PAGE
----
For The Truth About British Society, Follow The (Housing) Money
The Chartered Institute of Housing, Shelter, Rowan Williams and Boris Johnson all seem to agree; whether social housing can continue meaningfully to exist in the wealthier parts of the UK – mostly London – is doubtful, following the autumn 2010 spending review. Quite rightly, we currently focus on people in social housing, at risk of homelessness and most vulnerable. But the other issue is who owns what housing, where; and why.
How many people from southern England travel to work for a while in the north, but still own property in the south?
Investments speak much louder than words, so this surely tells us much about where the real money and opportunities are to be found?
The Observer has just run an article (Joanne O’Connell, 7 November 2010: Is it worth moving to the north?) in which the benefits of moving from the south to the north of England are examined… cheaper and bigger houses etc…
These benefits are often extolled by professionals who come Oop North in pursuit of their glittering careers: a chance, they say, to get their teeth into some real issues, see things differently, let their children grow up away from the Big City, and so forth.
I would have no problem with this, if it were as simple for ambitious and enthusiastic northern professionals to get a spot of similarly challenging experience Down South. But the reasons this doesn’t happen much, at least once people have family commitments, are well rehearsed.
What is less often recognised than the acknowledged problems of moving south is perhaps even more significant, if we are looking for the facts about the supposed north-south divide.
There is I suspect a tendency, amongst those professionals coming north, to keep their house-in-the-south and to rent or buy an additional home in the north. They know, though it is rarely admitted, that there’s often no turning back, if their assets in the south are sold in favour of northern delights. Their southern property is, as one such pro freely admitted to me recently, their pension.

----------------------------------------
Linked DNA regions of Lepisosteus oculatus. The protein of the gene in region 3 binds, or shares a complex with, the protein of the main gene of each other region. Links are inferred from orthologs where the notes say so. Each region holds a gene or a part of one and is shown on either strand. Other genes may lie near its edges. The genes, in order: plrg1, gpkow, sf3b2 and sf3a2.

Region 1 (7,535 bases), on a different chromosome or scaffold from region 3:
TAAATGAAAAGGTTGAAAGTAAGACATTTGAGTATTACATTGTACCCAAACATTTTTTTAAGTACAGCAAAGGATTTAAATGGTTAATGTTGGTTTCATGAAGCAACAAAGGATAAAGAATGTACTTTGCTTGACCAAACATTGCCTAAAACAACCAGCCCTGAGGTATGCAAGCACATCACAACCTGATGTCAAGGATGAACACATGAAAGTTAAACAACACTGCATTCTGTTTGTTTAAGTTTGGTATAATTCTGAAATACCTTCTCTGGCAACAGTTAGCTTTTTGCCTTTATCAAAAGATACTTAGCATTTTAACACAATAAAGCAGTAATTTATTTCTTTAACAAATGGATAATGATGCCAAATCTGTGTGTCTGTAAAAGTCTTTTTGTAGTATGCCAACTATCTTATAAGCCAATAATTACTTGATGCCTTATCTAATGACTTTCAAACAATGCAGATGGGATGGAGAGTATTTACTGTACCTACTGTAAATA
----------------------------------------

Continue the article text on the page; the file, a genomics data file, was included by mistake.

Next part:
Stability and equity in the market
This is not, then, about the weather (it really is worse in the north), or about cultural divides; it’s about sustainability, equity and the longer-term health of the UK economy.
So is this ‘keep the property in the south for the pension, and rent (or further invest) in the north as a stop-gap’ significant, the wider scheme of things? I truly don’t know – I have no idea of the dimension of the phenomenon, in the context of the housing market overall.
But I do know two other things. Firstly, as someone in Joanne O’Connell’s piece says: ‘It’s great [to relocate fully] if you plan to stay in the north, but not if you want to re-buy in London in a few years.‘
Indicators of the reality
And secondly, those rented executive apartments for professionals coming Up North for a while tells us much about the reality of the distribution of the market – the value of real estate is a better indicator of socio-economic opportunity and how the money is moving, than aspirational talk of the Big Society.
When someone starts to talk the talk of ‘small government’, ‘voluntarism’ and the like, maybe we should follow the money and ask where, in financial investment terms, they live.
There’s nothing ‘wrong’ at all with owning a decent property in the south; but there’s plenty wrong with being trapped (or henceforth shipped?) up north because you don’t.
A version of this article was first published on the New Start Blog of 8 November 2010.